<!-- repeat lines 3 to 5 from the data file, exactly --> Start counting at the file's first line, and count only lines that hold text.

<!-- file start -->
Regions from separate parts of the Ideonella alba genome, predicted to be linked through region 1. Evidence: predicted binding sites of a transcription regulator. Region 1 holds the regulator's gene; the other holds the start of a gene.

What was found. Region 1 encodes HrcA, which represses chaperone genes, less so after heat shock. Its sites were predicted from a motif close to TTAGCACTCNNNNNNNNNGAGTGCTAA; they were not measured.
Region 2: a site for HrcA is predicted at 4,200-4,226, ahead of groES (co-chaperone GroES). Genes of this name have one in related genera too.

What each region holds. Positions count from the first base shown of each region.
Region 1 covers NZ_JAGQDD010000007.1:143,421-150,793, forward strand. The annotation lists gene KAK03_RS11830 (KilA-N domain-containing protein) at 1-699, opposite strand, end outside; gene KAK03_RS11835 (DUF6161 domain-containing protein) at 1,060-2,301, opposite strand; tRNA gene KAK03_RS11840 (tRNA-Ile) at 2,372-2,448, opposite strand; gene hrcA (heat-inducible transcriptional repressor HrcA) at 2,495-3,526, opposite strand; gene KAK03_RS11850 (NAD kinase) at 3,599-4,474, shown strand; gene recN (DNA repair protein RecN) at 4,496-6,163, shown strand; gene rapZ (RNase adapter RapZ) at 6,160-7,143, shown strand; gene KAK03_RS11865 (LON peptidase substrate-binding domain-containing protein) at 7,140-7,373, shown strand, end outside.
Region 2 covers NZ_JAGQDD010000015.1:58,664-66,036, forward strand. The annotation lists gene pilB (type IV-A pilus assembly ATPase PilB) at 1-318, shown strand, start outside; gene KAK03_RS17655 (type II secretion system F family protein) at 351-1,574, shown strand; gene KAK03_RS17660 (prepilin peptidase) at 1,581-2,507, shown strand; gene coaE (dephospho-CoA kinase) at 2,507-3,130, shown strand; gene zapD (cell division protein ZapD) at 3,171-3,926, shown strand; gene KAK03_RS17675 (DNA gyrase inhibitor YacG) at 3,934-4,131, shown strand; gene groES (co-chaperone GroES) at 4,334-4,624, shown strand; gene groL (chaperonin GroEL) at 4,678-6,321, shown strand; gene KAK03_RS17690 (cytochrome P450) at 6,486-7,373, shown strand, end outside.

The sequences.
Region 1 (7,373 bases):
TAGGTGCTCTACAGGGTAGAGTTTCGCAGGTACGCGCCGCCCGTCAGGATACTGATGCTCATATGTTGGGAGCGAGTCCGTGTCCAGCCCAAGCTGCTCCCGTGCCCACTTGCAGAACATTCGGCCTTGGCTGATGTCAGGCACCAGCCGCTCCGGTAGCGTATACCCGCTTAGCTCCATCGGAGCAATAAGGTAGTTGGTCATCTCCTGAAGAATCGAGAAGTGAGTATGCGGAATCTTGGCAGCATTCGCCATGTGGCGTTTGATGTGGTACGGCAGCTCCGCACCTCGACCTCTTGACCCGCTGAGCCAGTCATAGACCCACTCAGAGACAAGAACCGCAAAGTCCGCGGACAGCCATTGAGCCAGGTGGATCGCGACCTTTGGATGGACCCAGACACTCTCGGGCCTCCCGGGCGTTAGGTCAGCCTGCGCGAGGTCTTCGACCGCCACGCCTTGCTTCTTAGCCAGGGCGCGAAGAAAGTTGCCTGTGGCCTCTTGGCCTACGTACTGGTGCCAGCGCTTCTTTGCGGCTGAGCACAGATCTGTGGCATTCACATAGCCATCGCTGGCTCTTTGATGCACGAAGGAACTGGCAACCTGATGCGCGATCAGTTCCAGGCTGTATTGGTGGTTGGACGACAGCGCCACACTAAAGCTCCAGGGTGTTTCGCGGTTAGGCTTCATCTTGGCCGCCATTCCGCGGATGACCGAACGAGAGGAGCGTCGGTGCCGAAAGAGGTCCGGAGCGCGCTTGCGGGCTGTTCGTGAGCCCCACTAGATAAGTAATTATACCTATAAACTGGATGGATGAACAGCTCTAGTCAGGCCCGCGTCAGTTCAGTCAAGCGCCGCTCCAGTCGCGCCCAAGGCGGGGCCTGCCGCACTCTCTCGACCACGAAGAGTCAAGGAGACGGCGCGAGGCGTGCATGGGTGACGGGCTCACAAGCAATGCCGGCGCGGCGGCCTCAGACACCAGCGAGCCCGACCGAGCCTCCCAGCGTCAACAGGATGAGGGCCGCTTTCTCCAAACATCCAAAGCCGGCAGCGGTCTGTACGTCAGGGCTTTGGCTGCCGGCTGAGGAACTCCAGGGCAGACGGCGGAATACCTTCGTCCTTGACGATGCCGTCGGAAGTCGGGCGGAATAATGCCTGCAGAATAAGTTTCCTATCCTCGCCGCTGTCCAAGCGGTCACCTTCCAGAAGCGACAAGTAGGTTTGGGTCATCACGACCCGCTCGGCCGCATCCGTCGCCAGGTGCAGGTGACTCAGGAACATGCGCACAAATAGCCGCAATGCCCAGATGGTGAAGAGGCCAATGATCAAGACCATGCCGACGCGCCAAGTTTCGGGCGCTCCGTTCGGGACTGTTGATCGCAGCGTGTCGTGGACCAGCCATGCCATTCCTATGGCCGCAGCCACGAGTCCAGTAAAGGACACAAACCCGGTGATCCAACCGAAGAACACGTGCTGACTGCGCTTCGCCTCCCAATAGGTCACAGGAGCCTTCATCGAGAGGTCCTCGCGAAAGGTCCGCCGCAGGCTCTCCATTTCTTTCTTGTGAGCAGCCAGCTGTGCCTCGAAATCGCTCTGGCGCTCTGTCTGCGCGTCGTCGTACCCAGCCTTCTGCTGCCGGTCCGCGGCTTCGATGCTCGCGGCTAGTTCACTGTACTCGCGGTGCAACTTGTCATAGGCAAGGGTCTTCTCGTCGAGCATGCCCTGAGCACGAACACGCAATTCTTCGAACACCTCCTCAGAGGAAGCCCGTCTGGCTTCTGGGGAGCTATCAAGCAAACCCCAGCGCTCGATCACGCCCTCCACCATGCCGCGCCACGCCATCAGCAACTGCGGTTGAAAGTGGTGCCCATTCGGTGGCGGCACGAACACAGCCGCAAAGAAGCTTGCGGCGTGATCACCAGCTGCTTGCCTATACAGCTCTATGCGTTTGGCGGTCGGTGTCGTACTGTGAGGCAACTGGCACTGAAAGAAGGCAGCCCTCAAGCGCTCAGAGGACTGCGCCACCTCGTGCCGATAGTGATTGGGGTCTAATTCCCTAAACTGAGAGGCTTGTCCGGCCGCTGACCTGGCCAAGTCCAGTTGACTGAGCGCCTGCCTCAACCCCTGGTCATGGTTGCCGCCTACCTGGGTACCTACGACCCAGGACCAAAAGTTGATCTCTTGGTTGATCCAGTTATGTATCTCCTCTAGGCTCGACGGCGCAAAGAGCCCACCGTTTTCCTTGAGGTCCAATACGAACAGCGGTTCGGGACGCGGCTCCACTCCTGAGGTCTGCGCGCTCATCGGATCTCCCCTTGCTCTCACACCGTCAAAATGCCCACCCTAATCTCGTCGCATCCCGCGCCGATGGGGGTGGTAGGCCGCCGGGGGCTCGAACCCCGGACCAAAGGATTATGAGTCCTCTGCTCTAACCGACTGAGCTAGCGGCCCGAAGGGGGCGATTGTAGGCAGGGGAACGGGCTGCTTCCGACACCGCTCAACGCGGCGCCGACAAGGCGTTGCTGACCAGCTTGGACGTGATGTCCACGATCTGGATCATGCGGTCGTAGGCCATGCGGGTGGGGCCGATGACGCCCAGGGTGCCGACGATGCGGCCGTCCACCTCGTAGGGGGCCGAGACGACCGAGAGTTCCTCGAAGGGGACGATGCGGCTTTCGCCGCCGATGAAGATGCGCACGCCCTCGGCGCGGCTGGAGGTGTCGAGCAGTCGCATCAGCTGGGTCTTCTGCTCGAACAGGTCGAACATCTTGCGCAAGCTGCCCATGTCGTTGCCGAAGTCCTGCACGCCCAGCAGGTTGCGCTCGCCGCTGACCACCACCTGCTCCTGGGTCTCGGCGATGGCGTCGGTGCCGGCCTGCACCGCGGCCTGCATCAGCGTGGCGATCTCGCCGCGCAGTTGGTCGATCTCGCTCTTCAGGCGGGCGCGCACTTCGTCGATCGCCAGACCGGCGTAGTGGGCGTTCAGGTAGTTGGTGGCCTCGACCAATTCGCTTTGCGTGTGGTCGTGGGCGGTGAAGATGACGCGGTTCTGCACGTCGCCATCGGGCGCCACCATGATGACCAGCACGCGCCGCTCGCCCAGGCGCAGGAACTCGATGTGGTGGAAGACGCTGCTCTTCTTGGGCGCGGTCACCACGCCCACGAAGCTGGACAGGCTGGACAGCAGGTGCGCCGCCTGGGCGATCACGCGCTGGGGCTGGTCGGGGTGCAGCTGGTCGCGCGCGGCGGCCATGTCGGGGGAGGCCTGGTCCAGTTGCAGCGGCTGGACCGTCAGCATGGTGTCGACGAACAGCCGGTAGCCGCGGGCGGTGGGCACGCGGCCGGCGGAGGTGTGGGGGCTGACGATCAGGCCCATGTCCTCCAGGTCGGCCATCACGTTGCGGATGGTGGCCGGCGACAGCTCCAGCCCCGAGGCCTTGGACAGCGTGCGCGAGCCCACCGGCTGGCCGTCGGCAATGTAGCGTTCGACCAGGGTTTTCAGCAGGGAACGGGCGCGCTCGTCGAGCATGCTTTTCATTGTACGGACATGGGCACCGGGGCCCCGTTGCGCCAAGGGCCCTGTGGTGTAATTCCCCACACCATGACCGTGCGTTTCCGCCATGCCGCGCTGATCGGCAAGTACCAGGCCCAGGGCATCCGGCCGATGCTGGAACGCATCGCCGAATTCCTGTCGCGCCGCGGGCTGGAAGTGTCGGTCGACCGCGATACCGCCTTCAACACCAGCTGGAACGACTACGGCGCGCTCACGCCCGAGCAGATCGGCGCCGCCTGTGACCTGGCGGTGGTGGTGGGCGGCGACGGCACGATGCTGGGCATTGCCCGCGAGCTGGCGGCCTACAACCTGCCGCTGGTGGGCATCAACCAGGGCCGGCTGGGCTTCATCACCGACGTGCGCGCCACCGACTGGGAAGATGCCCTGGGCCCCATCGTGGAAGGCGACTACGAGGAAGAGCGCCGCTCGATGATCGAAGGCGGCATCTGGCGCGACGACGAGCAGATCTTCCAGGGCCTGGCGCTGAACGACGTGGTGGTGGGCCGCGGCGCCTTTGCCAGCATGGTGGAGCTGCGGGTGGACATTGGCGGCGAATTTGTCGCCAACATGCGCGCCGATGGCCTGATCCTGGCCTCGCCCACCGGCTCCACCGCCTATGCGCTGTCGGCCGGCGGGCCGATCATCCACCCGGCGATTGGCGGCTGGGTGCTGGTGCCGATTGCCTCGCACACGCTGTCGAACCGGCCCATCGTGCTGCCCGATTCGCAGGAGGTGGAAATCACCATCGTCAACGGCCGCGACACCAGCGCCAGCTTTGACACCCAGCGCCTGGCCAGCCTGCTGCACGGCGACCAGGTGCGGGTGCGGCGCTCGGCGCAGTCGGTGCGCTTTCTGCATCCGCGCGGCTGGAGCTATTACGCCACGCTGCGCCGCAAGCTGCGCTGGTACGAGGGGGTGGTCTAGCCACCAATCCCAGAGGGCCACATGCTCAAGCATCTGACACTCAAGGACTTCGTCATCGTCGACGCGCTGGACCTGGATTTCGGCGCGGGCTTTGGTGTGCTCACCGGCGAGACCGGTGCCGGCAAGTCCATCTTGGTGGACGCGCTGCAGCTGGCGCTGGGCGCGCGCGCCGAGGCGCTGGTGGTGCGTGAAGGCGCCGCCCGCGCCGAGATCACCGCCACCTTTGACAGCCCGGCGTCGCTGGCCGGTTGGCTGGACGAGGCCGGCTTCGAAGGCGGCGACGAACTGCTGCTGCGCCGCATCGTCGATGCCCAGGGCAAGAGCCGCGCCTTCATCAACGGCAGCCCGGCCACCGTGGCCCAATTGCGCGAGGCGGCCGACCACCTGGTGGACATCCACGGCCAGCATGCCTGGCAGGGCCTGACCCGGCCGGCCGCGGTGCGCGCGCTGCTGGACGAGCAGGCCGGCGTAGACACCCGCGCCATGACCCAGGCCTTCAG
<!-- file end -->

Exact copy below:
Region 2: a site for HrcA is predicted at 4,200-4,226, ahead of groES (co-chaperone GroES). Genes of this name have one in related genera too.

What each region holds. Positions count from the first base shown of each region.
Region 1 covers NZ_JAGQDD010000007.1:143,421-150,793, forward strand. The annotation lists gene KAK03_RS11830 (KilA-N domain-containing protein) at 1-699, opposite strand, end outside; gene KAK03_RS11835 (DUF6161 domain-containing protein) at 1,060-2,301, opposite strand; tRNA gene KAK03_RS11840 (tRNA-Ile) at 2,372-2,448, opposite strand; gene hrcA (heat-inducible transcriptional repressor HrcA) at 2,495-3,526, opposite strand; gene KAK03_RS11850 (NAD kinase) at 3,599-4,474, shown strand; gene recN (DNA repair protein RecN) at 4,496-6,163, shown strand; gene rapZ (RNase adapter RapZ) at 6,160-7,143, shown strand; gene KAK03_RS11865 (LON peptidase substrate-binding domain-containing protein) at 7,140-7,373, shown strand, end outside.